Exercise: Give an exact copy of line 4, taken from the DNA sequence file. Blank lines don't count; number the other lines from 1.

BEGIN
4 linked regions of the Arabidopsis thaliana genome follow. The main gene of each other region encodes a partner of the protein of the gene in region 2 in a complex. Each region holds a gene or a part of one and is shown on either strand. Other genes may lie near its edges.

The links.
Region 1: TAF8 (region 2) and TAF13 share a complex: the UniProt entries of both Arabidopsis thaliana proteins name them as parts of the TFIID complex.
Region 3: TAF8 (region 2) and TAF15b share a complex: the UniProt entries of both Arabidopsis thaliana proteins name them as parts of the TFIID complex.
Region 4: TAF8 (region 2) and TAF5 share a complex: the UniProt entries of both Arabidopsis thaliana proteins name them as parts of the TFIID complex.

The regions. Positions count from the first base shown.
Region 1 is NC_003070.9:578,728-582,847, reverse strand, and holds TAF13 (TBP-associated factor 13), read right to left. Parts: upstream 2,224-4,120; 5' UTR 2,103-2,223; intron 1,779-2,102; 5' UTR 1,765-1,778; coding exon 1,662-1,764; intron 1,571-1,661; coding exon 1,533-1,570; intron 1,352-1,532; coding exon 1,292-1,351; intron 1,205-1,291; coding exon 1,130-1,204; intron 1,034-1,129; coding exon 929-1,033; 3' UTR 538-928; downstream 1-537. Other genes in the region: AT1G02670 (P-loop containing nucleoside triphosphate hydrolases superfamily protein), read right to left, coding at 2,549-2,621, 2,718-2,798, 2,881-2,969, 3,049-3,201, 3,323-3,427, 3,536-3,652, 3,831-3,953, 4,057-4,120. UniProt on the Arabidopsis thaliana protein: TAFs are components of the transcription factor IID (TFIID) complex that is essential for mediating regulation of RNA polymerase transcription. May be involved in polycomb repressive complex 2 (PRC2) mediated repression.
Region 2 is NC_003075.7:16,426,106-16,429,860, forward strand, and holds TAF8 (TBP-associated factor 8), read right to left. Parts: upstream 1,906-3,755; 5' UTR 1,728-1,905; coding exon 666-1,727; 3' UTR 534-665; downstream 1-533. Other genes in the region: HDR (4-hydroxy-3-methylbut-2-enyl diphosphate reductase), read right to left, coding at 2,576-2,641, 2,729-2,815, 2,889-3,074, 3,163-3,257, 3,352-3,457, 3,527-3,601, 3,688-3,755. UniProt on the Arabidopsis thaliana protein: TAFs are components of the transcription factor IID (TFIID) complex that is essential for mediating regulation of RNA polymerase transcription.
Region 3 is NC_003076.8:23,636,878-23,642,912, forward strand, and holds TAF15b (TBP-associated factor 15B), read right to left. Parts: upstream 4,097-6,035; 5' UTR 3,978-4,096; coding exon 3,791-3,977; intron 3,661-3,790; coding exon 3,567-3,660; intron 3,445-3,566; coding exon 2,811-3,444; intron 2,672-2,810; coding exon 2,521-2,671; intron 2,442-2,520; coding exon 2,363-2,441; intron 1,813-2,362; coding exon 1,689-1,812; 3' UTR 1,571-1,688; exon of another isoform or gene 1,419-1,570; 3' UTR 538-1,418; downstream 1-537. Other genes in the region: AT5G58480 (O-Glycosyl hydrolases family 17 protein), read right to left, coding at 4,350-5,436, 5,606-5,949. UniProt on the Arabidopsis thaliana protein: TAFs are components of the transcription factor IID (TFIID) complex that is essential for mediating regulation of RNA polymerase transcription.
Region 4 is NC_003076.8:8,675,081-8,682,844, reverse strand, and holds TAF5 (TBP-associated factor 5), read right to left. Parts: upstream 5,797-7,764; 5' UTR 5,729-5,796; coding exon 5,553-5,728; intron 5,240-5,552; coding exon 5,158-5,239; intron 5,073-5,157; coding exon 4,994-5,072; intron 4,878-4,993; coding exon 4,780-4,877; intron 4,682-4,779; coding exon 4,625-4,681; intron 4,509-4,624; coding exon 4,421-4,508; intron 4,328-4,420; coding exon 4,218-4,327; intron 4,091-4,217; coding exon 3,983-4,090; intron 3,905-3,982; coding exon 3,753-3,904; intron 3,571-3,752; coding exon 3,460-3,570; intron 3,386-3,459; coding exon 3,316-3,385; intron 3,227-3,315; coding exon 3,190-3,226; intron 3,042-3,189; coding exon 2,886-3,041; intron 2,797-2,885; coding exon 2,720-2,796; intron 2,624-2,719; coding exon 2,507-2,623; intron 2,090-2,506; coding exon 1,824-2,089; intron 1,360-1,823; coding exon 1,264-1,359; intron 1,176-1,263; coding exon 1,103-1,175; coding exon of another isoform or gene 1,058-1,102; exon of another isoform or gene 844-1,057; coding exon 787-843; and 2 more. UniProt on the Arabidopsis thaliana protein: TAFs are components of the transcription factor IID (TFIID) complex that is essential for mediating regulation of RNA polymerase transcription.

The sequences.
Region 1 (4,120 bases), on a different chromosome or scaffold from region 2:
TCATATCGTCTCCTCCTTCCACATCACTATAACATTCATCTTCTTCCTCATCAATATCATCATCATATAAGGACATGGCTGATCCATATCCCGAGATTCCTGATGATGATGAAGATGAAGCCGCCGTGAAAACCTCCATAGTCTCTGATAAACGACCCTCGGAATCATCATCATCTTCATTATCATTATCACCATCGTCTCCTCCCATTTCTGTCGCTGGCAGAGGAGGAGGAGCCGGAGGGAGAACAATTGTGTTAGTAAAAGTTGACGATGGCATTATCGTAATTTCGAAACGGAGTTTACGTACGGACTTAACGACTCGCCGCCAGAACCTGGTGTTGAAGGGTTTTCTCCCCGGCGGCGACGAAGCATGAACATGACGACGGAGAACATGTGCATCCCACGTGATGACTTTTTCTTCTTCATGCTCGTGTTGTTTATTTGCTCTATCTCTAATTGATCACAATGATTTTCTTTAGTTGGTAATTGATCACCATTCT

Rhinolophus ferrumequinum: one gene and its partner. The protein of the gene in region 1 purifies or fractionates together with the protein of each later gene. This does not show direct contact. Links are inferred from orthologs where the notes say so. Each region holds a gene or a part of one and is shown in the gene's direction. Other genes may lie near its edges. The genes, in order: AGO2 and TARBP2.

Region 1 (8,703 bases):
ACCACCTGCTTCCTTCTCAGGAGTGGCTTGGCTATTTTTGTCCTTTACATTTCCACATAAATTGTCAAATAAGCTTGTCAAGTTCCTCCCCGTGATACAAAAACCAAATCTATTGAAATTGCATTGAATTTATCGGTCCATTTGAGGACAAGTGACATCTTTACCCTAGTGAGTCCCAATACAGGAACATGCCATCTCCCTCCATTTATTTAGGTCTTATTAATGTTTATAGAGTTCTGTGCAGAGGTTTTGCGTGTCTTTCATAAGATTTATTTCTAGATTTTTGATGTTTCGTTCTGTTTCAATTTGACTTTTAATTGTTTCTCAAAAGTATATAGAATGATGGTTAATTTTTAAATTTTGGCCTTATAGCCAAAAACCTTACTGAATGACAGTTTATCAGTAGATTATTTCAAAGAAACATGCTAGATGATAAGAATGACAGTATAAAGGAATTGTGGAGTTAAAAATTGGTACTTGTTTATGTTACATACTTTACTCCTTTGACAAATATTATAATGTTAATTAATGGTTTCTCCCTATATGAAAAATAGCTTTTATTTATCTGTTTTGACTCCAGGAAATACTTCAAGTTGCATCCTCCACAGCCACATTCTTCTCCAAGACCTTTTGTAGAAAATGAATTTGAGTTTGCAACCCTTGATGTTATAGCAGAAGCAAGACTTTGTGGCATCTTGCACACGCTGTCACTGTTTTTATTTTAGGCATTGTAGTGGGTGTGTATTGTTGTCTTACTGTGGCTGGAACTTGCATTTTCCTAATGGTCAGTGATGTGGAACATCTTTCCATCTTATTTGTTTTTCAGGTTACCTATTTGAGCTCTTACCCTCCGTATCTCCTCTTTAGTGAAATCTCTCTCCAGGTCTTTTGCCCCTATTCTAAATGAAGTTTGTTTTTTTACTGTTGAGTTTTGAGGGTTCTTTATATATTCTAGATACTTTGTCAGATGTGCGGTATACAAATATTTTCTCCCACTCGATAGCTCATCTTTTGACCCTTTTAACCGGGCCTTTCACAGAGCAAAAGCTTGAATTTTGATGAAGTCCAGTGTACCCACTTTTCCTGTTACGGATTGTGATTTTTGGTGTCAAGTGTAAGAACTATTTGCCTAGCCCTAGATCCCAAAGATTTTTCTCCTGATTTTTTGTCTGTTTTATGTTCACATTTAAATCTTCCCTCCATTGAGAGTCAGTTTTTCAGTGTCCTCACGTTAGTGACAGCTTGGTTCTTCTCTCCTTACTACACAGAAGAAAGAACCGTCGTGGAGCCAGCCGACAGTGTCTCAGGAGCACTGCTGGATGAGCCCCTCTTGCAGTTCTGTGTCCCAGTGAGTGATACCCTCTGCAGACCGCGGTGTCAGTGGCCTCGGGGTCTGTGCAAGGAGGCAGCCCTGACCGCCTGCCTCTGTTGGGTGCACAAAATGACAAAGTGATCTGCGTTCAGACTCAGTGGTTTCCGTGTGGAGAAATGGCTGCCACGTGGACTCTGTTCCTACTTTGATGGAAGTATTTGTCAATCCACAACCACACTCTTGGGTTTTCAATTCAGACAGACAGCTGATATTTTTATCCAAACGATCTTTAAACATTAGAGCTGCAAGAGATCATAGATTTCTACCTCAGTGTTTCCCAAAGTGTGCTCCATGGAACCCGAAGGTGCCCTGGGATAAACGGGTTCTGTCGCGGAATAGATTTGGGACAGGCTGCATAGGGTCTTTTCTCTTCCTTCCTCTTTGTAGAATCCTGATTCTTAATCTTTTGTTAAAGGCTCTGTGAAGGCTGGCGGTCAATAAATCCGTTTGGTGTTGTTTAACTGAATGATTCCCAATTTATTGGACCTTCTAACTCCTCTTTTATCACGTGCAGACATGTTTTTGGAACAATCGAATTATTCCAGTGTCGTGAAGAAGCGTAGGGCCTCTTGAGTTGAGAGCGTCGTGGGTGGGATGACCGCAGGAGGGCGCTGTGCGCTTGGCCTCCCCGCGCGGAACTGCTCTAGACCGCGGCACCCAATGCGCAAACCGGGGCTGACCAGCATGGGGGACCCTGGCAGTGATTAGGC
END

Region 3: TAF8 (region 2) and TAF15b share a complex: the UniProt entries of both Arabidopsis thaliana proteins name them as parts of the TFIID complex.